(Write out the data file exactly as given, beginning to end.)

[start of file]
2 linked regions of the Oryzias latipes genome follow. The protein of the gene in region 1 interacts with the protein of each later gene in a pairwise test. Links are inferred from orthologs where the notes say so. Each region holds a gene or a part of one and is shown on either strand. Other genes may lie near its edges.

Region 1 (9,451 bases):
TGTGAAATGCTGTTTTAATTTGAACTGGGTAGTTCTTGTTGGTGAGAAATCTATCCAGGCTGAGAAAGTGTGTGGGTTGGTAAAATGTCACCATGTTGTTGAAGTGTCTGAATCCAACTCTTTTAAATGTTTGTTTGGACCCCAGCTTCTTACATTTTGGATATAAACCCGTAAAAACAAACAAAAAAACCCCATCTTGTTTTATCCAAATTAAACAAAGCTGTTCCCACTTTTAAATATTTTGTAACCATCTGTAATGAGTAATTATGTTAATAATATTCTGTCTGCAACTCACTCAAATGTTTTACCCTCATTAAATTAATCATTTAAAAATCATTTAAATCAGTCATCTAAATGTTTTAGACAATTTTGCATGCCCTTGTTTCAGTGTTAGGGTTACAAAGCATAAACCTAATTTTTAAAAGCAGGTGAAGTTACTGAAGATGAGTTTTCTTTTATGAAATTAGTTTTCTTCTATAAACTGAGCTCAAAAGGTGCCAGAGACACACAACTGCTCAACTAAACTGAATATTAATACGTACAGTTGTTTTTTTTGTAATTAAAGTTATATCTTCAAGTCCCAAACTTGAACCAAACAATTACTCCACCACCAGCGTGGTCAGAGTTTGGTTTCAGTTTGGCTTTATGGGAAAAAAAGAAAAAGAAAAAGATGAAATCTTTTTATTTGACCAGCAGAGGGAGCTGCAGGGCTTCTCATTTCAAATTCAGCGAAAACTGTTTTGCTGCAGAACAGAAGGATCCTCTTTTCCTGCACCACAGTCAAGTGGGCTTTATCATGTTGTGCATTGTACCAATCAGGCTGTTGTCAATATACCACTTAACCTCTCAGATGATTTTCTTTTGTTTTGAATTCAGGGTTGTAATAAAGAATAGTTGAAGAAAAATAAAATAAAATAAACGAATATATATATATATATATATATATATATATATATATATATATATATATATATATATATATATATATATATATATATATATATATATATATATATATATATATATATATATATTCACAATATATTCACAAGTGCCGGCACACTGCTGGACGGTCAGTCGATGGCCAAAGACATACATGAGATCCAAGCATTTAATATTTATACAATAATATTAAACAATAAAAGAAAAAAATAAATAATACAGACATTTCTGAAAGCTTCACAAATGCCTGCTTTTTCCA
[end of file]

2 linked regions of the Oryzias latipes genome follow. The protein of the gene in region 1 interacts with the protein of each later gene in a pairwise test. Links are inferred from orthologs where the notes say so. Each region holds a gene or a part of one and is shown on either strand. Other genes may lie near its edges.

Region 1 (9,451 bases):
TGTGAAATGCTGTTTTAATTTGAACTGGGTAGTTCTTGTTGGTGAGAAATCTATCCAGGCTGAGAAAGTGTGTGGGTTGGTAAAATGTCACCATGTTGTTGAAGTGTCTGAATCCAACTCTTTTAAATGTTTGTTTGGACCCCAGCTTCTTACATTTTGGATATAAACCCGTAAAAACAAACAAAAAAACCCCATCTTGTTTTATCCAAATTAAACAAAGCTGTTCCCACTTTTAAATATTTTGTAACCATCTGTAATGAGTAATTATGTTAATAATATTCTGTCTGCAACTCACTCAAATGTTTTACCCTCATTAAATTAATCATTTAAAAATCATTTAAATCAGTCATCTAAATGTTTTAGACAATTTTGCATGCCCTTGTTTCAGTGTTAGGGTTACAAAGCATAAACCTAATTTTTAAAAGCAGGTGAAGTTACTGAAGATGAGTTTTCTTTTATGAAATTAGTTTTCTTCTATAAACTGAGCTCAAAAGGTGCCAGAGACACACAACTGCTCAACTAAACTGAATATTAATACGTACAGTTGTTTTTTTTGTAATTAAAGTTATATCTTCAAGTCCCAAACTTGAACCAAACAATTACTCCACCACCAGCGTGGTCAGAGTTTGGTTTCAGTTTGGCTTTATGGGAAAAAAAGAAAAAGAAAAAGATGAAATCTTTTTATTTGACCAGCAGAGGGAGCTGCAGGGCTTCTCATTTCAAATTCAGCGAAAACTGTTTTGCTGCAGAACAGAAGGATCCTCTTTTCCTGCACCACAGTCAAGTGGGCTTTATCATGTTGTGCATTGTACCAATCAGGCTGTTGTCAATATACCACTTAACCTCTCAGATGATTTTCTTTTGTTTTGAATTCAGGGTTGTAATAAAGAATAGTTGAAGAAAAATAAAATAAAATAAACGAATATATATATATATATATATATATATATATATATATATATATATATATATATATATATATATATATATATATATATATATATATATATATATATATATATATATATATATATTCACAATATATTCACAAGTGCCGGCACACTGCTGGACGGTCAGTCGATGGCCAAAGACATACATGAGATCCAAGCATTTAATATTTATACAATAATATTAAACAATAAAAGAAAAAAATAAATAATACAGACATTTCTGAAAGCTTCACAAATGCCTGCTTTTTCCA